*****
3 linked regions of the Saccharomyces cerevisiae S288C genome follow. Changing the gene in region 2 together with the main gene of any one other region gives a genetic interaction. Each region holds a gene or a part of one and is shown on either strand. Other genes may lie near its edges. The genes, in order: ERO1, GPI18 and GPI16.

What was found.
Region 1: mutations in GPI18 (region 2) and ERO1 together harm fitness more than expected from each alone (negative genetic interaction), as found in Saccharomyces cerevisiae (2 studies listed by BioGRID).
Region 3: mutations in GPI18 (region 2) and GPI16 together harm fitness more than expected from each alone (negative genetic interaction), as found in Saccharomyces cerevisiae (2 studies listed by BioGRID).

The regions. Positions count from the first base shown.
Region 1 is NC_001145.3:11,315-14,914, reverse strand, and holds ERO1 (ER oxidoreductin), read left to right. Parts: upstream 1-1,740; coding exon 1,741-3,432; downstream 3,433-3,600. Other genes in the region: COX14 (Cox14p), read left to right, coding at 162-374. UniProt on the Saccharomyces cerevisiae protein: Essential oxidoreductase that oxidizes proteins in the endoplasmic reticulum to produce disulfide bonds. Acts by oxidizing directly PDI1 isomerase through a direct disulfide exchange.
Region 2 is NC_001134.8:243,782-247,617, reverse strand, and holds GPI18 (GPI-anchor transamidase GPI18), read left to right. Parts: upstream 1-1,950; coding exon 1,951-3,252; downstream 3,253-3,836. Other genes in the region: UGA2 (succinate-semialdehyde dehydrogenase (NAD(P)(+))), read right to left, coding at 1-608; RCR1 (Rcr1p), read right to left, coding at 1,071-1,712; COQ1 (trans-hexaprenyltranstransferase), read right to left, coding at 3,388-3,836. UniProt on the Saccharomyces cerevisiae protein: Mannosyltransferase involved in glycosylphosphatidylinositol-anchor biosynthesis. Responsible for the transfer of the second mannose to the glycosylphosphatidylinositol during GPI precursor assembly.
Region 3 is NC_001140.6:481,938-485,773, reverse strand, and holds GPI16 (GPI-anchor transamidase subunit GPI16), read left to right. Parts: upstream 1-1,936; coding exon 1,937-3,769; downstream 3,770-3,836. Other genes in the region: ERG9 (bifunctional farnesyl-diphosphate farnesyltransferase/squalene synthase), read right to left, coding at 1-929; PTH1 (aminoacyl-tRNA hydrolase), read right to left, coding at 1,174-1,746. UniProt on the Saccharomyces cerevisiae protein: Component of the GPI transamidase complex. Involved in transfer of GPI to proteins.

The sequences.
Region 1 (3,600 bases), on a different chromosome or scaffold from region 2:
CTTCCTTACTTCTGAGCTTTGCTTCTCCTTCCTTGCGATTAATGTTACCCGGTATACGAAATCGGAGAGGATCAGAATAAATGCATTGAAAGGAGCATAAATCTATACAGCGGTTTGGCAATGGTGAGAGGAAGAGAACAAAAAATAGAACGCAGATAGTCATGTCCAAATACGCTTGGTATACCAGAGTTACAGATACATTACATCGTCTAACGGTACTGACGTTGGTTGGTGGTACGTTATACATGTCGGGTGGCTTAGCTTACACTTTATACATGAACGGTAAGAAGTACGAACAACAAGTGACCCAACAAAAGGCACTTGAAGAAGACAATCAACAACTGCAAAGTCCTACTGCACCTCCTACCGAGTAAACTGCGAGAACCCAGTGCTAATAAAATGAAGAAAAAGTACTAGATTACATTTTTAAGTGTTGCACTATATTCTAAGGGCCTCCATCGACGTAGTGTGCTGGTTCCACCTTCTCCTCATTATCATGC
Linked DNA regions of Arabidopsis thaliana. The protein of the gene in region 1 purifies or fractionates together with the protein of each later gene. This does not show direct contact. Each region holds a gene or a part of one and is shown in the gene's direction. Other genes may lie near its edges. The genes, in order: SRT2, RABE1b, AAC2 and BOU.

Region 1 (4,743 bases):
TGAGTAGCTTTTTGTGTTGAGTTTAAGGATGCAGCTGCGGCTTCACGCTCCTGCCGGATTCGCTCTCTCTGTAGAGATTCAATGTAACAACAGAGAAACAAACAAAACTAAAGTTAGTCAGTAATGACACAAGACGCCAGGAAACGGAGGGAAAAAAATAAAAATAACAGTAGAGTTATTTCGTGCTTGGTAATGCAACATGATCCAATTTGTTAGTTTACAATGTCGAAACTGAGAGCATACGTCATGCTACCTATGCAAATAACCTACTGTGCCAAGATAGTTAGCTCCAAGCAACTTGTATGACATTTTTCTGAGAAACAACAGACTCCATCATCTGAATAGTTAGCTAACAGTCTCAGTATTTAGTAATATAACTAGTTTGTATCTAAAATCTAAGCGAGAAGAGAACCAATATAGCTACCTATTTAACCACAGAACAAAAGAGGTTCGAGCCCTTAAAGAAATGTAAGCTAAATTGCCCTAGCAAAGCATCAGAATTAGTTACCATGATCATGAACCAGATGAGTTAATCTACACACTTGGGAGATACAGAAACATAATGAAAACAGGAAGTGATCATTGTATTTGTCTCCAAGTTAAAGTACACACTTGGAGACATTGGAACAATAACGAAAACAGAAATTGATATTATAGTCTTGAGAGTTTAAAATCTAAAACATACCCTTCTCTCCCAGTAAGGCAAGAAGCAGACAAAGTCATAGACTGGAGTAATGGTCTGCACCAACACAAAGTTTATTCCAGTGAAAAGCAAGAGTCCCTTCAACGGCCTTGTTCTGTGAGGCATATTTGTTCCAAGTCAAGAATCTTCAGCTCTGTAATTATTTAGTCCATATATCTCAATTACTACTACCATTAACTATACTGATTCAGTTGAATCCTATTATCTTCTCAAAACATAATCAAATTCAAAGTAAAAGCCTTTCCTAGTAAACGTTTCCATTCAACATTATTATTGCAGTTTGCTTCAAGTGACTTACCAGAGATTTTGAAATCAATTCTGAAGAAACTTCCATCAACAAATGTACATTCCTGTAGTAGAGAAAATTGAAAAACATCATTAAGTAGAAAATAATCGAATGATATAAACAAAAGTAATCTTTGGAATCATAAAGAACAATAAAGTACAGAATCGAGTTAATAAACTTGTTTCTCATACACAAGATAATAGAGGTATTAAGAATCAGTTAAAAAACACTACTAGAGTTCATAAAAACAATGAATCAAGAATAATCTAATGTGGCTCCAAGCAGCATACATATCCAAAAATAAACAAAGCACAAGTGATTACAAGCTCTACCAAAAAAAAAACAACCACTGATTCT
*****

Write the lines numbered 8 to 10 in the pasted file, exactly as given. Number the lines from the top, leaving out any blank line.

Region 3 is NC_001140.6:481,938-485,773, reverse strand, and holds GPI16 (GPI-anchor transamidase subunit GPI16), read left to right. Parts: upstream 1-1,936; coding exon 1,937-3,769; downstream 3,770-3,836. Other genes in the region: ERG9 (bifunctional farnesyl-diphosphate farnesyltransferase/squalene synthase), read right to left, coding at 1-929; PTH1 (aminoacyl-tRNA hydrolase), read right to left, coding at 1,174-1,746. UniProt on the Saccharomyces cerevisiae protein: Component of the GPI transamidase complex. Involved in transfer of GPI to proteins.

The sequences.
Region 1 (3,600 bases), on a different chromosome or scaffold from region 2: